§ 2. Mr. HEWINS
asked the Secretary of State for Foreign Affairs the reasons for which Major Priestley and Captain Vidal, of the Royal Army Medical Corps, are still detained in Germany in violation of Article 12 of the Geneva Convention of 1906?
§ Lord R. CECIL
On 2nd July the United States Ambassador stated that Captain (now Major) Priestley could not be allowed to return to this country, as he had to face a Military Court of Inquiry. On 20th August the Ambassador informed us that Captain Priestley was to be repatriated, and on 1st September that both officers were to be detained from the present for military reasons, but that the German Government promised their early repatriation. From a further note of 3rd September it appeared that Captain Priestley's continued detention was not connected with the earlier charges against him, as that matter was settled.
The two officers did not, however, return to this country as expected, and they are still detained in Germany.
We can only explain the failure of the German Government to carry out the Geneva Convention and their own promises by the supposition that the treatment of Major Priestley and Captain Vidal in Germany has been such, and the state of affairs in the Wittenberg Camp particularly during the typhus epidemic, so bad that the German Government consider it 399 undesirable to afford them the opportunity of reporting on these matters to His Majesty's Government.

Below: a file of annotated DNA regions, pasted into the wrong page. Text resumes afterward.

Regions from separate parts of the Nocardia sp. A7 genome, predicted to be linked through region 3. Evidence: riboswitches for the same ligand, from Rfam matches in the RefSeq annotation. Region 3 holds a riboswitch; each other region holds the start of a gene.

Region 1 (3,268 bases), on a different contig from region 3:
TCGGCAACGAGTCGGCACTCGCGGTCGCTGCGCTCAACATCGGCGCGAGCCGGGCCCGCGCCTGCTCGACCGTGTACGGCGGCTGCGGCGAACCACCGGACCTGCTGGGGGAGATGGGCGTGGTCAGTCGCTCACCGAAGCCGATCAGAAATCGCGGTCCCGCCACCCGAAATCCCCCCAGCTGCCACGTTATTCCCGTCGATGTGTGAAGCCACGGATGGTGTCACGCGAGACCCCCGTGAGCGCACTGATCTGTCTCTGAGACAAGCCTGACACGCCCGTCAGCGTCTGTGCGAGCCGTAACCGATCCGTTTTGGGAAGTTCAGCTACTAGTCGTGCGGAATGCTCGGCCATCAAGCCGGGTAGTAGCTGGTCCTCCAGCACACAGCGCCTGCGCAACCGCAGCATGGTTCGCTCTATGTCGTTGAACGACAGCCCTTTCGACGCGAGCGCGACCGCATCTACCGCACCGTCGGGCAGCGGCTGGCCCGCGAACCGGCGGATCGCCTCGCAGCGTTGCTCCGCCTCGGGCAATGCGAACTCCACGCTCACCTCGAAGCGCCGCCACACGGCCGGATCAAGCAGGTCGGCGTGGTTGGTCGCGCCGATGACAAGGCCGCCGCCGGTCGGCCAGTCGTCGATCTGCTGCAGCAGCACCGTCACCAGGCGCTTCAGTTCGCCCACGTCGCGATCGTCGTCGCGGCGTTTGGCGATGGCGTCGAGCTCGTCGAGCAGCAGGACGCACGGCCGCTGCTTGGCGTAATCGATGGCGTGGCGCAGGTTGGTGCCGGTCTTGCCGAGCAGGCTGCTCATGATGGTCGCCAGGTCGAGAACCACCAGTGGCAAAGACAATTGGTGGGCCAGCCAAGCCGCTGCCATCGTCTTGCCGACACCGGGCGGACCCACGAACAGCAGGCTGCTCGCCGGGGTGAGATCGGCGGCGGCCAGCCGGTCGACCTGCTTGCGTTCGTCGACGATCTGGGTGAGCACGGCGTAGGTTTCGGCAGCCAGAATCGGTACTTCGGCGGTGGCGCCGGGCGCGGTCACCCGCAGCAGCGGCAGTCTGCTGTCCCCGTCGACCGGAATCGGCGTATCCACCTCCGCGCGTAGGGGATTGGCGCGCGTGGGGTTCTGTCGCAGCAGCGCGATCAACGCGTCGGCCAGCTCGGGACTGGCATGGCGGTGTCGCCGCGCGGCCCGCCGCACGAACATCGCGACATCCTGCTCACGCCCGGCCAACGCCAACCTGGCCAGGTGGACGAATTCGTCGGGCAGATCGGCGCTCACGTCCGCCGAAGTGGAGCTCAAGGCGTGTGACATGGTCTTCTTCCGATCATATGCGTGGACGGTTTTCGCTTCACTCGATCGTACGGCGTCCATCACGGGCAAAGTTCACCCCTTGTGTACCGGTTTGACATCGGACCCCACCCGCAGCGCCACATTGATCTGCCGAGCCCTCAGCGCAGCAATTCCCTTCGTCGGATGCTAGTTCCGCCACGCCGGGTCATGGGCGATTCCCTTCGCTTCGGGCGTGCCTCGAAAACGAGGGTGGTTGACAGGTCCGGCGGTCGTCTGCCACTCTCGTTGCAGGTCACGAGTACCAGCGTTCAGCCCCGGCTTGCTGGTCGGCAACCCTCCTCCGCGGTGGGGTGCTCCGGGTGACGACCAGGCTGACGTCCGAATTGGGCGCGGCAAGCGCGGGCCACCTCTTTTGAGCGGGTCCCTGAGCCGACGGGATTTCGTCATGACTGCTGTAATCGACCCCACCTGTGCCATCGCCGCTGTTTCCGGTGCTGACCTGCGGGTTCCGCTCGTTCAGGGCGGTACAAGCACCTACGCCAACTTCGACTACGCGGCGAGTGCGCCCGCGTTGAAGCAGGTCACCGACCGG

§ 3. Mr. HEWINS
asked the Secretary of State for Foreign Affairs whether he has received any official Reports from the United States Ambassador at Berlin as to the conditions obtaining at the camp at Wittenberg since the Reports communicated by the United States Ambassador in London on the 6th and 9th December last and published in the Press?
§ Lord R. CECIL
I have received no official Reports with regard to this camp since the ones referred to which show that a substantial improvement has happily taken place. I regret to say, however, that statements made by returned prisoners fully corroborate the reports that until a comparatively recent date the conditions at this camp were deplorable, and the treatment of the prisoners interned there scandalous.